• Paul Kramer posing some alternative questions we can ask about racism and immigration in the US, but more widely applicable (Trump’s Anti-Immigrant Racism represents an American Tradition 22 Jan 2018, New York Times and the longer, less trimmed edition)

    Elites in the United States and elsewhere — long before Donald Trump’s presidency — have long known they could sustain their power by capitalizing on, deepening and, where necessary, inventing divisions between self and other, friend and enemy.

And if you have read this far, your reward is my entreaty to do yourself a favour and read Charlotte Higgins’ piece on the wonderful Mary Beard and what it is to be an academic in the public sphere and how lives and careers don’t run along a smooth logical path and how to make public discourse better than it is.

  • Charlotte Higgins, The Cult of Mary Beard, 30 Jan 2018, The Guardian

    This is also how she teaches – with an unusually sincere attachment to the principle that the pedagogical process should be rooted in an encounter, a relationship and a dialogue.

    One reason Beard is so widely beloved is that her interventions in public life – whether one agrees with her or not – offer an alternative mode of discourse, one that people are hungry for: a position that is serious and tough in argument, but friendly and humorous in manner, and one that, at a time when disagreements quickly become shrill or abusive, insists on dialogue.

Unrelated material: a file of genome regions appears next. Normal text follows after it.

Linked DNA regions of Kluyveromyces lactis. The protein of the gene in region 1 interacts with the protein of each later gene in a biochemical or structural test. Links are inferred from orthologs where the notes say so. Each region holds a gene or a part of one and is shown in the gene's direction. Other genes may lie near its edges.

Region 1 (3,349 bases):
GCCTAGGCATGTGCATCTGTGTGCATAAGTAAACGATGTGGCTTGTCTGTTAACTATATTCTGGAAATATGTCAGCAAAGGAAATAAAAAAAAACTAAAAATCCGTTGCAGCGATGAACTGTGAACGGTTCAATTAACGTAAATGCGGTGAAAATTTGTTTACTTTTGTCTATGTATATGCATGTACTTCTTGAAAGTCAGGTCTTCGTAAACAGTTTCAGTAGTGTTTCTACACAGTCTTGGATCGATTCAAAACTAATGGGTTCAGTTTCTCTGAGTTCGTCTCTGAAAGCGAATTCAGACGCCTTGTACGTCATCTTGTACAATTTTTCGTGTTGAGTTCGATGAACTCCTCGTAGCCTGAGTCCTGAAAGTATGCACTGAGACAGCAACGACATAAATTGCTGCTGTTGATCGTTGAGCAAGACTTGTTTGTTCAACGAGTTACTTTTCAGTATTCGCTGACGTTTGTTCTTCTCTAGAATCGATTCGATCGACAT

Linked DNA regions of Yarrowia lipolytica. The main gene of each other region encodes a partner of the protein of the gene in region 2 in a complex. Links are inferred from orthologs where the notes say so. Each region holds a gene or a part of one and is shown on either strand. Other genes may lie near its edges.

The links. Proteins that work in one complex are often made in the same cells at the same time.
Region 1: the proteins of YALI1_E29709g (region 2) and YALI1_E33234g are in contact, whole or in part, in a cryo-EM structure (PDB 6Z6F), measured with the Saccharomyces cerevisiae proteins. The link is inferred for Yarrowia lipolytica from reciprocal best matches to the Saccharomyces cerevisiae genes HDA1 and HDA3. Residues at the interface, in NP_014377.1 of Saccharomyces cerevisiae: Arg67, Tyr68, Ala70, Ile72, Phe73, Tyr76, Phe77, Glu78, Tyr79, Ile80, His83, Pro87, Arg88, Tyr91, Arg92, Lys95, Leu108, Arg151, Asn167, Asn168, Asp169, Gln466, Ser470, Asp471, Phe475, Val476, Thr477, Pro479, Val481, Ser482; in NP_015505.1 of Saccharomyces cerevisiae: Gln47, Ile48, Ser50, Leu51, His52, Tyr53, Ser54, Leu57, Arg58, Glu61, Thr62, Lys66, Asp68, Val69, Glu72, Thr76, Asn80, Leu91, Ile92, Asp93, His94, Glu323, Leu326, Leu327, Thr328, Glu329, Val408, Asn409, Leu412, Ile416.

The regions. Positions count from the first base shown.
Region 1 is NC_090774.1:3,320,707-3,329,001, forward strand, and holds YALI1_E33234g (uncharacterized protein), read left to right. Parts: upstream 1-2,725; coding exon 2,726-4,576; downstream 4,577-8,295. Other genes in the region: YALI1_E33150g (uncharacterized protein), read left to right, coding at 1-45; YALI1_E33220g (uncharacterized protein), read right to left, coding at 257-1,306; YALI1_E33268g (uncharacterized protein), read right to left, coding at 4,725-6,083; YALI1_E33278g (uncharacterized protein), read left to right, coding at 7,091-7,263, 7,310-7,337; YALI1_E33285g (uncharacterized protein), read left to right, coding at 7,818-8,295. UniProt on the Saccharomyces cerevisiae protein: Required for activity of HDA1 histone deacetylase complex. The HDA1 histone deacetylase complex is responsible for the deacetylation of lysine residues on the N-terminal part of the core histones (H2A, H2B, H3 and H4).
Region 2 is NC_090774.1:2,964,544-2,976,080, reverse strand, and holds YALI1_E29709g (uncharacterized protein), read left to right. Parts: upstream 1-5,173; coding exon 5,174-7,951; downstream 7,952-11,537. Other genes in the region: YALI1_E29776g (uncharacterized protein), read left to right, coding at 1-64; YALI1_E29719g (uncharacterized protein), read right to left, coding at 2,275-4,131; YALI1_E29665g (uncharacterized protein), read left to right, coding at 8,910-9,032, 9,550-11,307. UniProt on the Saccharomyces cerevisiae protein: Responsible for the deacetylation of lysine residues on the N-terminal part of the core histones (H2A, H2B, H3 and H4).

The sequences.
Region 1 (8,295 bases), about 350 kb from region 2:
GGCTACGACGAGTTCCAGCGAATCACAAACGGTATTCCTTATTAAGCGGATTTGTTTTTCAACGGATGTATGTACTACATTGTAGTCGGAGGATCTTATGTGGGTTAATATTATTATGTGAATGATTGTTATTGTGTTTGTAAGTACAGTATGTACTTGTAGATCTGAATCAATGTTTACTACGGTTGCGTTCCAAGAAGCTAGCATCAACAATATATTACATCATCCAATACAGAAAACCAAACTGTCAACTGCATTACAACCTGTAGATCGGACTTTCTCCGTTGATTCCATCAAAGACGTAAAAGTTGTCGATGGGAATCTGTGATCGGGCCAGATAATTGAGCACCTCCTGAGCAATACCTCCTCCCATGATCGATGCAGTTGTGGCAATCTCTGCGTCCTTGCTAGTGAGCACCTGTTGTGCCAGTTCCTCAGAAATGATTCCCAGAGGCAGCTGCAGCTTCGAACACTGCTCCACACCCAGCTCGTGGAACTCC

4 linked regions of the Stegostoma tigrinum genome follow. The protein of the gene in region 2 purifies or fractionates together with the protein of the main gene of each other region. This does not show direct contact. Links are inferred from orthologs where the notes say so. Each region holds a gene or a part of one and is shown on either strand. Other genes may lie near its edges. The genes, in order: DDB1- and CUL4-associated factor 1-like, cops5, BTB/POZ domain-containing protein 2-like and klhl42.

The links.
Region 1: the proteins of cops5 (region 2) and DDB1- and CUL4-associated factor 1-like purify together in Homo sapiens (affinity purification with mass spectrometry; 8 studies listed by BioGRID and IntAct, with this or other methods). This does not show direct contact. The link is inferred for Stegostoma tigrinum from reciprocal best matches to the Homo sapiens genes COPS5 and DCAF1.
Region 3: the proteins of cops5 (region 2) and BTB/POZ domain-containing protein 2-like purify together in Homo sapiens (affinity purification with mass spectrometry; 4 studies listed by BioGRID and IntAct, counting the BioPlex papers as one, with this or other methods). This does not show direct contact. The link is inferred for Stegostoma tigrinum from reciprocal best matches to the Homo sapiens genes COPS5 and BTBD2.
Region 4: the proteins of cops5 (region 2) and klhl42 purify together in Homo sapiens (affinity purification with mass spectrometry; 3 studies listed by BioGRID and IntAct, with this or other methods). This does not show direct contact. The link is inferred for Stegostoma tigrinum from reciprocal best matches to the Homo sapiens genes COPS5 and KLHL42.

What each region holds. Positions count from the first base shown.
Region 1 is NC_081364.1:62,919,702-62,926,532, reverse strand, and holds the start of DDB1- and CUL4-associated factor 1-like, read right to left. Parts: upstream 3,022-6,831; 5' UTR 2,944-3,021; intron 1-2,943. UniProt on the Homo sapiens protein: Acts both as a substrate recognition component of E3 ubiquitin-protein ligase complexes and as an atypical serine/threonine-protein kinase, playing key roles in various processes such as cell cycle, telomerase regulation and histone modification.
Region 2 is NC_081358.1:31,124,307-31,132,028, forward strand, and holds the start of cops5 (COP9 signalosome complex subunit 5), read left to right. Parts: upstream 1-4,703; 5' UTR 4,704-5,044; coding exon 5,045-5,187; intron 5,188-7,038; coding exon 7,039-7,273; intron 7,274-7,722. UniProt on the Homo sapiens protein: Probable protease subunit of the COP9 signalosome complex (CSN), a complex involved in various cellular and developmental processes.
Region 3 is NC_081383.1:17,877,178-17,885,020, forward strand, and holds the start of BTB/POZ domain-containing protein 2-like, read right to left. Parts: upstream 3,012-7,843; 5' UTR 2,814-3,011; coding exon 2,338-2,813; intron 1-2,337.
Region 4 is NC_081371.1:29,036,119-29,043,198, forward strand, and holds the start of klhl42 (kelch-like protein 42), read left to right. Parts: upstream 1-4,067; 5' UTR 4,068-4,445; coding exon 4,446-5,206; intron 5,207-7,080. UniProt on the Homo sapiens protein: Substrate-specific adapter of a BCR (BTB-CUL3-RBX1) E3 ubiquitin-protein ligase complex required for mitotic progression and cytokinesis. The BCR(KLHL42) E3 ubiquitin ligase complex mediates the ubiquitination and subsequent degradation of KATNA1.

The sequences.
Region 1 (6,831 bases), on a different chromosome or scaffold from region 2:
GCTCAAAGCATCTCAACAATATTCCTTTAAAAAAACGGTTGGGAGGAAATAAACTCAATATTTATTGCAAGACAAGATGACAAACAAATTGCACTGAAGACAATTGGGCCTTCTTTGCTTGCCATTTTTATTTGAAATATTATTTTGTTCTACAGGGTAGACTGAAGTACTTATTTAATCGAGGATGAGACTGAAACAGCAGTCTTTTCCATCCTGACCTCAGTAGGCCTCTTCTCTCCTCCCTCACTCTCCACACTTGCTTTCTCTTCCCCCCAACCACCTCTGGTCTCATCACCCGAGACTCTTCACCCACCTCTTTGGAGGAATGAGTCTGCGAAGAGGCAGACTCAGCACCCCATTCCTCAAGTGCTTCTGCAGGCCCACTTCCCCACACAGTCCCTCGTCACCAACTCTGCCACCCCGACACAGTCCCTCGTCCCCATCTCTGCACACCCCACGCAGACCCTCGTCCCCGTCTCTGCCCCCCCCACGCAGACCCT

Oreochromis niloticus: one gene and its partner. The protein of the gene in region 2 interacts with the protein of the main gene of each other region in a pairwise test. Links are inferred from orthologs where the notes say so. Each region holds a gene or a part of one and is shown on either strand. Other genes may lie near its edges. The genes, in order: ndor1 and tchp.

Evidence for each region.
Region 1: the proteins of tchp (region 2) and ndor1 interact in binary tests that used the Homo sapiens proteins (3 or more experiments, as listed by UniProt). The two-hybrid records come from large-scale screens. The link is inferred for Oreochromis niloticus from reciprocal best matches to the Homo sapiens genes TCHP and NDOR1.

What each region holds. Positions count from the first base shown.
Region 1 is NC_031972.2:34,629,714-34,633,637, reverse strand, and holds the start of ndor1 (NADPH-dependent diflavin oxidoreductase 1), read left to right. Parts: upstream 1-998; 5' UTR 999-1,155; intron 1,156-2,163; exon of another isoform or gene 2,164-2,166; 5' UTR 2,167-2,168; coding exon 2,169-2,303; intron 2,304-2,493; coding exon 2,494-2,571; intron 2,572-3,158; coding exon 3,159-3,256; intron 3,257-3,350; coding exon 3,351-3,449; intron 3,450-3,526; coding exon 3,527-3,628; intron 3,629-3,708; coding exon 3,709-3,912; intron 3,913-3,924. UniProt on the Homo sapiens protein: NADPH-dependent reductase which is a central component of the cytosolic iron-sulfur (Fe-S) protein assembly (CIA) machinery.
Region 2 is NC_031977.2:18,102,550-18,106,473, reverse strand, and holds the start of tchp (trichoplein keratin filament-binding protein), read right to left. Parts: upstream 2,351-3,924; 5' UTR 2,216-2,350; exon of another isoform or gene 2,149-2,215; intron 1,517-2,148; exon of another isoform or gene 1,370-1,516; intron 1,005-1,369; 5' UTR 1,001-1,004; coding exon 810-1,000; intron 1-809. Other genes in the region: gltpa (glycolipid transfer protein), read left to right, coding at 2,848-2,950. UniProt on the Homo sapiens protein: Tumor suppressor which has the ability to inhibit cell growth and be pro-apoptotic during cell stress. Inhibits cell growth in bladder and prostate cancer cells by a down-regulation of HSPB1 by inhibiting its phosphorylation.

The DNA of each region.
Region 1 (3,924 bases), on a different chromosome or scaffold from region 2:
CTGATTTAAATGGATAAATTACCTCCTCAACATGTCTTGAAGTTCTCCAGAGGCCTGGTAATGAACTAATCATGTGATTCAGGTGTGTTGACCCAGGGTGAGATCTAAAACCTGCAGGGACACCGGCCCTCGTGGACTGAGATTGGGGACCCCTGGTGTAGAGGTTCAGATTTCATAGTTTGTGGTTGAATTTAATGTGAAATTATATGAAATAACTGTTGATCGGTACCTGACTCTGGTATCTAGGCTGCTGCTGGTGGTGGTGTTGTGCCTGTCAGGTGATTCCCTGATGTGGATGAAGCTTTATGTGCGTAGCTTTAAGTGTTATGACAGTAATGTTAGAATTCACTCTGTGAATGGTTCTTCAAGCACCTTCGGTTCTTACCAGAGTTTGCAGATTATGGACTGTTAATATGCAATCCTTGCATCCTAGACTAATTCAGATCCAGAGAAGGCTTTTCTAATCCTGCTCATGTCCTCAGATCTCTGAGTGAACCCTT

view-of-sunrise-over-the-ocean-through-a-wire-fence-austockphoto-000002240

What a time it is to an historian!

Here in our corner of the world in Australia, the last few weeks have witnessed a series of social and political events that have absorbed the nation.

To my mind at least, they show that the gaping cracks long evident in the notion of citizenship and belonging (and therefore sovereignty) that underpinned 20th century Australia are now so wide as to be swallowing us whole.

This was a notion of citizenship founded on settler colonialism, racial exclusion, imperial benevolence (British or American), wage arbitration, and the gendered politics that came with it. And it is in this sense that the dual citizenship crisis engulfing parliament, the Manus Island refugee crisis still unfolding with tragic consequences, the politics of the non-binding same-sex marriage postal survey, the Liberal government’s out-of-hand rejection of the Uluru Statement’s proposal for an Indigenous voice to parliament, the ongoing disaster of environmental blindness and destructive resource extraction, and the interlinked outrage of insecure work and tax avoidance are all connected.

Who gets to belong? Who gets to participate and on what (and who’s) terms? These questions underpin our political moment, not just in Australia but across the globe.

They cry out for contextualisation – no wonder the historians are out in force:

Are you an historian who has written for a wider audience? Send your #publichist pieces in for puffing!